If you thought that work with digital video needed fantastic equipment or that it was for some other subject, Reading Boys secondary school sets the record straight. Teacher Mary-Clare Maunder has been trying an unusual teaching strategy – editing video to raise issues in science. Given an assortment of video interviews about homeopathy, the year nine class assembles a short film. They sift through pre-filmed interviews and add a commentary. Could homeopathy cure people? Was there any science to it? And, if it worked anyway, did that matter? The boys have a question per group to answer: they have to assemble the evidence to support a case one way or the other.Keeping costs in check, they use Pinnacle’s Studio software in a regular network room. “It was an alternative way to teach ‘ideas and evidence’ – challenging, more interesting and very adaptable to any topic,” says Maunder.Designed by Tony Sherborne at Sheffield’s Centre for Science Education, video lessons offer a fresh approach. “We’ve aimed to make this manageable, time efficient and we now have a version using film clips on PowerPoint,” says Sherborne. “It’s superb to see students so engrossed.” As the computers you find in school gain power, you see more schools using them to communicate via video. It signals not the end of email, handwriting or PowerPoint but the start of new, and generally less explored, ways to learn.
Take Coed-y-lan primary school in Wales, whose short film about minibeasts won a Becta digital video award.Somebody simply suggested making a film about their current topic. Deputy head Robert James had some very affordable technology: an Apple iMac, a digital microscope and a Sony camcorder. The class had followed a David Attenborough TV series, and they were ready to parallel his example. What followed was a journey through a variety of skills, techniques and pupil research. “They’d have highly creative ideas and launch into much discussion on the best ways to shoot things,” says James. “There was collaborative learning all through as they assembled the clips, or used animation in one sequence. It worked in different ways for different children and showed us all a new way of working.”You can view this short film at www.becta.org.uk although only a little of what you see conveys the attention to detail, the enjoyment of science inquiry or the thorough application of the group that produced it.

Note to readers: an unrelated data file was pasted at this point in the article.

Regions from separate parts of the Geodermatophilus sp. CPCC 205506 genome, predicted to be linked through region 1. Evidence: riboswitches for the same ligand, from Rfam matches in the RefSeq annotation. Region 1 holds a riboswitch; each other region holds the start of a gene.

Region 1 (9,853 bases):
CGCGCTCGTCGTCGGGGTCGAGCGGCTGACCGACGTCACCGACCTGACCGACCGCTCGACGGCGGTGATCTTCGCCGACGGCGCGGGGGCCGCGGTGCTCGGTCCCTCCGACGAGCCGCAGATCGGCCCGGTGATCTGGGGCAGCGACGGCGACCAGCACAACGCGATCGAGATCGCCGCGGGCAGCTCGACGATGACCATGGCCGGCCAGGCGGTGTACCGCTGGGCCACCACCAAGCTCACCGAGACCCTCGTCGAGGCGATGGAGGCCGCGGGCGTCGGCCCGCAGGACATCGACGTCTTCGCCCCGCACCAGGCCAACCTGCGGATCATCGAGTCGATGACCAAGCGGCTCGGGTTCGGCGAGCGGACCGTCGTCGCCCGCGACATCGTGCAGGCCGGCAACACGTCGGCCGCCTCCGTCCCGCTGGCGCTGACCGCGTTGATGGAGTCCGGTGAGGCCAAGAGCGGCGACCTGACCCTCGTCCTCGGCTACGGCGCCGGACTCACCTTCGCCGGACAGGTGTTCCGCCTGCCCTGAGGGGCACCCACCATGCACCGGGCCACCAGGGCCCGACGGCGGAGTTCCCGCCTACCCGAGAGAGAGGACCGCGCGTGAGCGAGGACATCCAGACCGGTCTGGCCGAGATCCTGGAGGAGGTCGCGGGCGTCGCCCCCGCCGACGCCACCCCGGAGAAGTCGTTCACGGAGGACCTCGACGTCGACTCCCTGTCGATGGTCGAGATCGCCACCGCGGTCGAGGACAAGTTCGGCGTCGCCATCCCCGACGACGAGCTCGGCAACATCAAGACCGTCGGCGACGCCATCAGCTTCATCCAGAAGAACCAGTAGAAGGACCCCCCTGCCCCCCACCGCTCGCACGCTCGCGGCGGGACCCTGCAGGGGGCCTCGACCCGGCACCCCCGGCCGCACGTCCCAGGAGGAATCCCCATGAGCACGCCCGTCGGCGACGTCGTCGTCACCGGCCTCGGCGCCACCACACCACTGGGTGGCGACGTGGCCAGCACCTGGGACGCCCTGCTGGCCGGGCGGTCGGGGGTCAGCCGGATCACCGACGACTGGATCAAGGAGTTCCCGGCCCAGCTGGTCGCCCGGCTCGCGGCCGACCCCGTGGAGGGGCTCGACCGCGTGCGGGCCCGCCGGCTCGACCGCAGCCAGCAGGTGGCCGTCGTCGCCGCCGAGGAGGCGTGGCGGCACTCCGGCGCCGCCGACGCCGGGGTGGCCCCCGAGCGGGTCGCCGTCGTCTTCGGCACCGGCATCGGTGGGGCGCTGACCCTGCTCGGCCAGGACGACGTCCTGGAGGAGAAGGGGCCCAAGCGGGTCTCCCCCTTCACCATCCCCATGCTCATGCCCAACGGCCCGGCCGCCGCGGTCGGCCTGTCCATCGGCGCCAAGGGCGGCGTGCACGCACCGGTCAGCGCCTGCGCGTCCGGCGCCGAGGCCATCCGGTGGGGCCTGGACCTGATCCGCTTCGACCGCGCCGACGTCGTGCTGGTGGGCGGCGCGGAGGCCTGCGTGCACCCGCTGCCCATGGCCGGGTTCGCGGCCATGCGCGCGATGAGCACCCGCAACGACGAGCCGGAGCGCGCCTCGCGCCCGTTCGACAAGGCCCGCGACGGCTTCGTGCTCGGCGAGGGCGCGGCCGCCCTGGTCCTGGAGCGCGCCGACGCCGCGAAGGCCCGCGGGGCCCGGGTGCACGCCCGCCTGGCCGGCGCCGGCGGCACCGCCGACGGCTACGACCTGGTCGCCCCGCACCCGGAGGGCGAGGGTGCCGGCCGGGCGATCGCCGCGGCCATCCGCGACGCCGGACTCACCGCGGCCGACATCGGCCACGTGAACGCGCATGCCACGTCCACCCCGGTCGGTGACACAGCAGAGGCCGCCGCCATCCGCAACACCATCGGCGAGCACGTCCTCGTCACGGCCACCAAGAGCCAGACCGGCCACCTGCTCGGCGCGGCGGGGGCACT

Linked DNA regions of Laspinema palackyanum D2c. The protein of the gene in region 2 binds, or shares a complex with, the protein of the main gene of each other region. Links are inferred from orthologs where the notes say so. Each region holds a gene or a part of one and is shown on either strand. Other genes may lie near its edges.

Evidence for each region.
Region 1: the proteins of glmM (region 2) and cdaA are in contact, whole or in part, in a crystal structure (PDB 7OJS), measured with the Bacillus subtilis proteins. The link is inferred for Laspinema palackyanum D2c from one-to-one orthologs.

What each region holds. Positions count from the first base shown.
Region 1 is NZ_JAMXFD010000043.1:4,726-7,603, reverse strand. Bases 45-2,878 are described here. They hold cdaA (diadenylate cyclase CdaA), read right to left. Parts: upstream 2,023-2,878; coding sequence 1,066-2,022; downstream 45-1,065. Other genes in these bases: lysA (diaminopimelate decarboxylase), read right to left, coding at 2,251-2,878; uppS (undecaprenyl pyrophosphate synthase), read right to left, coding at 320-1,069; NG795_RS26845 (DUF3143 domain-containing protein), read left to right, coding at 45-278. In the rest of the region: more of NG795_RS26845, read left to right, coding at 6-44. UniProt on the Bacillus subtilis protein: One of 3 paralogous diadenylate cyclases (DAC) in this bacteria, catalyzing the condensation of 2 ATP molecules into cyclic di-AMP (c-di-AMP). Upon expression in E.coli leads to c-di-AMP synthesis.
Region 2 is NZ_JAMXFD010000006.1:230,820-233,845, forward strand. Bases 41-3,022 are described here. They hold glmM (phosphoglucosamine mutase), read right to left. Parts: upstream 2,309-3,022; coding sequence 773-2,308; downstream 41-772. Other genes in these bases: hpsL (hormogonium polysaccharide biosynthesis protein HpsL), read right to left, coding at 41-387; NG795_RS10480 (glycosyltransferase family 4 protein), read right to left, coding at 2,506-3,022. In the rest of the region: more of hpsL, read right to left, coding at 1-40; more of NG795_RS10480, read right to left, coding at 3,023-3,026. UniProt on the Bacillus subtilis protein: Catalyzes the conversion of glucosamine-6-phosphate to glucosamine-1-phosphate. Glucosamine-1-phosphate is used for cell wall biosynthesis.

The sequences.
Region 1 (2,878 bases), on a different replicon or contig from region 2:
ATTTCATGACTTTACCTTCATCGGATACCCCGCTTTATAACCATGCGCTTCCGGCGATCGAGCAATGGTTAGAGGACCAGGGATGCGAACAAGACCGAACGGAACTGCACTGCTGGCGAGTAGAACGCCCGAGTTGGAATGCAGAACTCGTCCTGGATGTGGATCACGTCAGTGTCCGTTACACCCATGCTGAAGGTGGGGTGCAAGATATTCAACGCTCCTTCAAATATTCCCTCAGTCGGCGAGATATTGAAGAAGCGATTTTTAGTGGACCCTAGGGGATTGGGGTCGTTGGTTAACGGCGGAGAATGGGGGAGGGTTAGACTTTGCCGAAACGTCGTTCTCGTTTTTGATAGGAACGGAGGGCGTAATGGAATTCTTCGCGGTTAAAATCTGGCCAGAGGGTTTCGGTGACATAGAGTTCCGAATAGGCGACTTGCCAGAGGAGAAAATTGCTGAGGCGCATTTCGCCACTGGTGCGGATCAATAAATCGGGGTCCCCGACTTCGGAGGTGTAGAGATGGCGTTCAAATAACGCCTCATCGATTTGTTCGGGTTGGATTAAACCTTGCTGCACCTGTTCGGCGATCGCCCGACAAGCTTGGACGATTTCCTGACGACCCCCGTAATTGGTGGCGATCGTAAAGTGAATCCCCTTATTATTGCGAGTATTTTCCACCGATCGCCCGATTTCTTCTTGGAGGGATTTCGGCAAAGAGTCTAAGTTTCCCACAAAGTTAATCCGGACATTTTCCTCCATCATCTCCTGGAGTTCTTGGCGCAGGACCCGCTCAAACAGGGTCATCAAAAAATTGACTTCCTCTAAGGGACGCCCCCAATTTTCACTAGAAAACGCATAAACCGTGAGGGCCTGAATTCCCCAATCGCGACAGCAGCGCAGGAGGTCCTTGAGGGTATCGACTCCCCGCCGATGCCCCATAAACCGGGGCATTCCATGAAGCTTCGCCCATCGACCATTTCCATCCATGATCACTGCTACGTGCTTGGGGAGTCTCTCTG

Reading boys School – resources
Staff: science department;
Non-timetabled hours: one plus two to three in class;
Kit:Pinnacle Studio – video-editing software and school network;
Cost: variable depending on video-editing software of choice;
Support (external): lesson designed by Tony Sherborne.